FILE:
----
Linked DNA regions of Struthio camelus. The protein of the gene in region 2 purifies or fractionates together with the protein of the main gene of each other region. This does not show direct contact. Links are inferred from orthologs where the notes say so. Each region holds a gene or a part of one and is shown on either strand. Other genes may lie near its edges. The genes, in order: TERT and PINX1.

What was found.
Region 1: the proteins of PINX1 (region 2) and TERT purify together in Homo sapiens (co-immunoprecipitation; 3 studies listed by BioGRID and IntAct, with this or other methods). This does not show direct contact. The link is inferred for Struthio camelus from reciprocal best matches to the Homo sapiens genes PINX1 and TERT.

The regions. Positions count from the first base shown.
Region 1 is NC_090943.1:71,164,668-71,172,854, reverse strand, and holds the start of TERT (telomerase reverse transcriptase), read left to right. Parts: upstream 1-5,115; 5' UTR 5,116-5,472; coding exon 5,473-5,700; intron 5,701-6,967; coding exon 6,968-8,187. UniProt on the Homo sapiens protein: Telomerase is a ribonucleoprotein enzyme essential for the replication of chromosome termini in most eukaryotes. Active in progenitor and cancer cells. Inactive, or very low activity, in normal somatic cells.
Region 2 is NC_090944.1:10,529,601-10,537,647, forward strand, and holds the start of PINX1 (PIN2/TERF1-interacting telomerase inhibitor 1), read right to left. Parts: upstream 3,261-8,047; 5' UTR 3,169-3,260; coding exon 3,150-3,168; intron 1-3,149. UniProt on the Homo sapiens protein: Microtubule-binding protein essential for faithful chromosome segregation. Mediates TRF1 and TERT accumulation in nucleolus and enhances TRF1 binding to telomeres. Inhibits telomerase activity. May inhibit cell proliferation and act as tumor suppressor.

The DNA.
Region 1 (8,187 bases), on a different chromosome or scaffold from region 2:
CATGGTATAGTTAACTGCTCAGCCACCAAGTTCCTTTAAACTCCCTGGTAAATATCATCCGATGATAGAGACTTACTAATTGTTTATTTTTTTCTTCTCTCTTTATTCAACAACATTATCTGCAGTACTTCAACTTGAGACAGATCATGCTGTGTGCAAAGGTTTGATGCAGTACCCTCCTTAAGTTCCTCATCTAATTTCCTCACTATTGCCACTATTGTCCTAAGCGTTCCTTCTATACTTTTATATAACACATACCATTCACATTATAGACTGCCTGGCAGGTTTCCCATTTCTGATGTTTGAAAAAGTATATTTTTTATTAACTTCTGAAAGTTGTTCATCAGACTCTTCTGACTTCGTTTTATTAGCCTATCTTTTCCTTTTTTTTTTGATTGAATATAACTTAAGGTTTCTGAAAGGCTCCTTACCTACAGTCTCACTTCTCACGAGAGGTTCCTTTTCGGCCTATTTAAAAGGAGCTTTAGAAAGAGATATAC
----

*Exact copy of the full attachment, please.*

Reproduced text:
Linked DNA regions of Struthio camelus. The protein of the gene in region 2 purifies or fractionates together with the protein of the main gene of each other region. This does not show direct contact. Links are inferred from orthologs where the notes say so. Each region holds a gene or a part of one and is shown on either strand. Other genes may lie near its edges. The genes, in order: TERT and PINX1.

What was found.
Region 1: the proteins of PINX1 (region 2) and TERT purify together in Homo sapiens (co-immunoprecipitation; 3 studies listed by BioGRID and IntAct, with this or other methods). This does not show direct contact. The link is inferred for Struthio camelus from reciprocal best matches to the Homo sapiens genes PINX1 and TERT.

The regions. Positions count from the first base shown.
Region 1 is NC_090943.1:71,164,668-71,172,854, reverse strand, and holds the start of TERT (telomerase reverse transcriptase), read left to right. Parts: upstream 1-5,115; 5' UTR 5,116-5,472; coding exon 5,473-5,700; intron 5,701-6,967; coding exon 6,968-8,187. UniProt on the Homo sapiens protein: Telomerase is a ribonucleoprotein enzyme essential for the replication of chromosome termini in most eukaryotes. Active in progenitor and cancer cells. Inactive, or very low activity, in normal somatic cells.
Region 2 is NC_090944.1:10,529,601-10,537,647, forward strand, and holds the start of PINX1 (PIN2/TERF1-interacting telomerase inhibitor 1), read right to left. Parts: upstream 3,261-8,047; 5' UTR 3,169-3,260; coding exon 3,150-3,168; intron 1-3,149. UniProt on the Homo sapiens protein: Microtubule-binding protein essential for faithful chromosome segregation. Mediates TRF1 and TERT accumulation in nucleolus and enhances TRF1 binding to telomeres. Inhibits telomerase activity. May inhibit cell proliferation and act as tumor suppressor.

The DNA.
Region 1 (8,187 bases), on a different chromosome or scaffold from region 2:
CATGGTATAGTTAACTGCTCAGCCACCAAGTTCCTTTAAACTCCCTGGTAAATATCATCCGATGATAGAGACTTACTAATTGTTTATTTTTTTCTTCTCTCTTTATTCAACAACATTATCTGCAGTACTTCAACTTGAGACAGATCATGCTGTGTGCAAAGGTTTGATGCAGTACCCTCCTTAAGTTCCTCATCTAATTTCCTCACTATTGCCACTATTGTCCTAAGCGTTCCTTCTATACTTTTATATAACACATACCATTCACATTATAGACTGCCTGGCAGGTTTCCCATTTCTGATGTTTGAAAAAGTATATTTTTTATTAACTTCTGAAAGTTGTTCATCAGACTCTTCTGACTTCGTTTTATTAGCCTATCTTTTCCTTTTTTTTTTGATTGAATATAACTTAAGGTTTCTGAAAGGCTCCTTACCTACAGTCTCACTTCTCACGAGAGGTTCCTTTTCGGCCTATTTAAAAGGAGCTTTAGAAAGAGATATAC